Both very low and very high temperatures had higher mortality risk, with temperatures below negative 5 and above 25 degrees Celsius representing the greatest risk across England and Wales.
The highest mortality risk was in London for temperatures exceeding 29 degrees Celsius, where mortality risk was 3 times the risk at optimal temperatures; all regions showed increased mortality risk for temperatures greater than 22 degrees Celsius.
An estimated 51,670 deaths (95% confidence interval: 37,740 to 64,382) in England, and 2,186 deaths (95% confidence interval: 965 to 3,406) in Wales, were associated with the hottest days over the 35 years from 1988 to 2022.
There was some indication that heat-related deaths have increased over recent years; in 2022 an estimated 4,507 deaths (95% confidence interval: 3,363 to 5,587) were associated with the hottest days in England.
An estimated 199,298 deaths (95% confidence interval: 179,111 to 221,233) in England and 16,474 deaths (95% confidence interval: 14,367 to 18,535) in Wales were associated with the coldest days over the 35 years from 1988 to 2022.
In this analysis we considered the highest and lowest temperatures in England, by taking the hottest and coldest 5% of days over the entire period from 1988 to 2022. These extremes corresponded to temperatures below 2 degrees Celsius for the coldest days, and above 18 degrees Celsius for the hottest days, in England overall.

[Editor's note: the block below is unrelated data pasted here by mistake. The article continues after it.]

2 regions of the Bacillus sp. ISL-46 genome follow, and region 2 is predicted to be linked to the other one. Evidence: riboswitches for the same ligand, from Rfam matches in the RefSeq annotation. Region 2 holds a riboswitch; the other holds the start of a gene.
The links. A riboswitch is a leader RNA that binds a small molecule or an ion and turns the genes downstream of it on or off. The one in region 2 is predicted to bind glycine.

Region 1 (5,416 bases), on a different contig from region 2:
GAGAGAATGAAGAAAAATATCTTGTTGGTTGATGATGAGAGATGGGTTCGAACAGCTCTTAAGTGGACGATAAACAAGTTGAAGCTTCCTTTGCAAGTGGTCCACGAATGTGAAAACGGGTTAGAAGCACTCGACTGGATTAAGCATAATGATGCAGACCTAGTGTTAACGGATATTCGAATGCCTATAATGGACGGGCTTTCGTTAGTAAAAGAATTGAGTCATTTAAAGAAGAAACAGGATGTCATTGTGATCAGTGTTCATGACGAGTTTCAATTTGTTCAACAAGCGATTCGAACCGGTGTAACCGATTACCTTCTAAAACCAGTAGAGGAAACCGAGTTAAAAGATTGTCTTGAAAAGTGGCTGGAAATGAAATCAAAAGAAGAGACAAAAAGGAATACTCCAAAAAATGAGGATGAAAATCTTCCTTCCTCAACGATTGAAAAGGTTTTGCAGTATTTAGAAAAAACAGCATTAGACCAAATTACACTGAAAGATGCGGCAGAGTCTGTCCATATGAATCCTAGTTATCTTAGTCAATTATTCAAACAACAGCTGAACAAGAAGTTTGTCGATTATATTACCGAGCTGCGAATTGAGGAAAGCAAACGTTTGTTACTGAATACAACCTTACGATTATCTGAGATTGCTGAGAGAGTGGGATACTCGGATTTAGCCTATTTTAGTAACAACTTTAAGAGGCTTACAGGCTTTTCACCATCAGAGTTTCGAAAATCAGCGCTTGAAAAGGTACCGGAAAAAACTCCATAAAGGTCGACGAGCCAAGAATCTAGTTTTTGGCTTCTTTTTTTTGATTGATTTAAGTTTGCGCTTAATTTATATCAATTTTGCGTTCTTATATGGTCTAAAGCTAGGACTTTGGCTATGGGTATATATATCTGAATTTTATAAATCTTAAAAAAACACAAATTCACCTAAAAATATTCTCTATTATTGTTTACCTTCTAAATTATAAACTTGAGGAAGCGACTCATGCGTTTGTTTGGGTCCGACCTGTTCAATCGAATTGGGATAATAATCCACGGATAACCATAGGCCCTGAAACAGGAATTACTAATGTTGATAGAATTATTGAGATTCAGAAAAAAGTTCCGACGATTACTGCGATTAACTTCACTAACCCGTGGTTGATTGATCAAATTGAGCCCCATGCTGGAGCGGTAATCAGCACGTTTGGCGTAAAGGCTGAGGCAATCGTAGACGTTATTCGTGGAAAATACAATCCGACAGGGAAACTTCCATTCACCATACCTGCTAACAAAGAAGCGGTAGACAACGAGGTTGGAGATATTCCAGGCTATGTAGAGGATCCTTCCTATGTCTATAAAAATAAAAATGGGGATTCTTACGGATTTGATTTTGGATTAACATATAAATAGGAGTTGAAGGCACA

We calculated the deaths attributable to these temperatures to understand the potential deaths that could be avoided by limiting exposure to very high or very low temperatures.
Figure 3 shows the number of deaths associated with the hottest and coldest days in England over time. Our analysis indicates that, for England, historically a greater number of deaths were associated with extreme cold, although over recent years heat-related deaths have increased.
Figure 3: Deaths related to the hottest and coldest days in England
Estimated temperature related deaths, England, 1988 to 2022
- These numbers are based on temperatures experienced from 1988 to 2022, and any change in climate towards more extreme temperatures would likely lead to an increase in attributable deaths. For example, temperatures exceeding 25 degrees where mortality risk is very high, were only experienced on relatively few days over the study period, and therefore contributed relatively few deaths.
- We included all occurrences of deaths that were registered up until the end of 2022. Due to registration delay, some deaths that occurred in 2022 are not included in our analysis. This will affect the later months of 2022 most; therefore, the estimated cold-related deaths for 2022 are likely to be underestimated and have been excluded from Figure 3.
- There is considerable uncertainty and variability in these estimates. Caution should be taken when interpreting yearly increases or decreases.
- The direct causes of death vary on very hot days compared to very cold days.
Download the data
The regional breakdown of deaths associated with the coldest and hottest days over the most recent five-year period from 2018 to 2022 is available below.
|East of England||2,900||9||1,600||5|
|Yorkshire & the Humber||1,800||7||900||3|
Download this table Table 1: Deaths related to the hottest and coldest days across English regions, 2018 to 2022.xls .csv